Meditativeness is a way of being

Acharya Prashant
2 min readFeb 19, 2023

The following is an excerpt from a samvaad (dialogue) session with Acharya Prashant.

Question (Q): Dear Sir, we have been talking about how to use the ‘higher’ desire of brahman as a broom to clean up all the desires and then to burn the broom itself. Do you think I should simply sit back and read without this burning desire, this lust for knowledge, this burning need to go beyond conflict?

Acharya Prashant (AP): Burning desire has its own place. You would not have probably read so much without it. And that has helped you in its way.

Oddly so, one of the biggest problems with desire is that it cannot be permanent. Driven by desire, how long can one go? Desire subsides and one desire gives way to the other.

That is why desire-based reading (or any other activity) is going to be limited. As they say, there would be a ‘burn-out’ sooner or later.

Secondly, desire-based action would always have an objective. Desire is objective. Desire sees not beyond its objective and hence focuses on a fragment. On the contrary, understanding requires integration.

Can there be more peaceful reading? Maybe just a few pages. But with more integration. Meditation and completeness.

Q: I just realized that when I am reading these days deeply, I am not there. There is no movement in time, there is no chaos or conflict. There is no naming and labeling except where essential.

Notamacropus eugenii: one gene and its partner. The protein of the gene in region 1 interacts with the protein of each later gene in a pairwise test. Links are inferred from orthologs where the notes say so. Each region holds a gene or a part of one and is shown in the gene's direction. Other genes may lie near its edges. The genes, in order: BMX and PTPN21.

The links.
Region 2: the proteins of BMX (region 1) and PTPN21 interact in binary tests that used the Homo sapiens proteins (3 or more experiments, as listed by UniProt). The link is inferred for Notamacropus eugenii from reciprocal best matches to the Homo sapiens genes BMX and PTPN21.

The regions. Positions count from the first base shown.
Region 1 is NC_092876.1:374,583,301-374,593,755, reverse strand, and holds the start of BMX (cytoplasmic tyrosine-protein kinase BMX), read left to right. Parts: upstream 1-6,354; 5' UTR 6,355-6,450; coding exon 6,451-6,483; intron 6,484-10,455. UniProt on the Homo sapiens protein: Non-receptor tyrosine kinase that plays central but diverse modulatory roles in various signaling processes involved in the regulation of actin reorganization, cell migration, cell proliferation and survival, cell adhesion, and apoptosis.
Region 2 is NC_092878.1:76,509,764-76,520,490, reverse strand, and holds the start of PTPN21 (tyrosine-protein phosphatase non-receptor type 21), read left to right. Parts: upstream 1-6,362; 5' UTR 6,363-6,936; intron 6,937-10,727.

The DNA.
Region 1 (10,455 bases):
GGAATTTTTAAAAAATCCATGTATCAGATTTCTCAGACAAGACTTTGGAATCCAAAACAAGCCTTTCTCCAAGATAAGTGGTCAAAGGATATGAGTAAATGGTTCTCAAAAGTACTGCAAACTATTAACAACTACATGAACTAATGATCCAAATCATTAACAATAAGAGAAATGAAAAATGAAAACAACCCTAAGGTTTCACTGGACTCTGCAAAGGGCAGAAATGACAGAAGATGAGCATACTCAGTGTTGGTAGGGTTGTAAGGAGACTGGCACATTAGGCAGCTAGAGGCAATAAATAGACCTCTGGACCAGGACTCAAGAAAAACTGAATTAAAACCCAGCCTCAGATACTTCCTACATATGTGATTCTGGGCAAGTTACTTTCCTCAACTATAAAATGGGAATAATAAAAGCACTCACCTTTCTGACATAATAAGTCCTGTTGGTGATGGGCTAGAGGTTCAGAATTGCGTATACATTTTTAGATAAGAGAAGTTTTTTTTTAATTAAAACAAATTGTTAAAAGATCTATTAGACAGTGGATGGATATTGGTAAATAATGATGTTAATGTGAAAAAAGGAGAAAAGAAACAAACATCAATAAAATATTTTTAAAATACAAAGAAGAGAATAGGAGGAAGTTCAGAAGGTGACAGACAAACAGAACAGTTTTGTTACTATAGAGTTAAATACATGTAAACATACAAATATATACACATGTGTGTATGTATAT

You said that everything a person moves to is either completeness or annihilation. Completeness cannot come from the outside and when one goes inward, one finds the emptying of the contents of oneself.

Can one say that annihilation is completeness?

AP: Both are probably the same.

Annihilation of self reveals the completeness of Self.

A person conditioned to look outwards will take the completeness route. Bhakti, for example: finding a complete, resplendent God outside, worthy of surrendering completely to.

A person conditioned to look inside will take the annihilation route. Dattatreya, for example, Recalls ‘I AM, I AM and I AM, I AM’.

It is much the same. Completion says, ‘I merge into the great Brahm’.

Annihilation says, All Brahm merges, and emanates from, me’.

Regarding meditation, I too have a similar observation. Following a method is not essential, attention is enough. Deep attention at all times is enough.

Meditativeness is a way of being. On the other hand, what is called ‘meditation’ is a mind-centric activity, an escape.

You are welcome to learn more about Acharya Prashant and his literature. You can also contact the Foundation directly.

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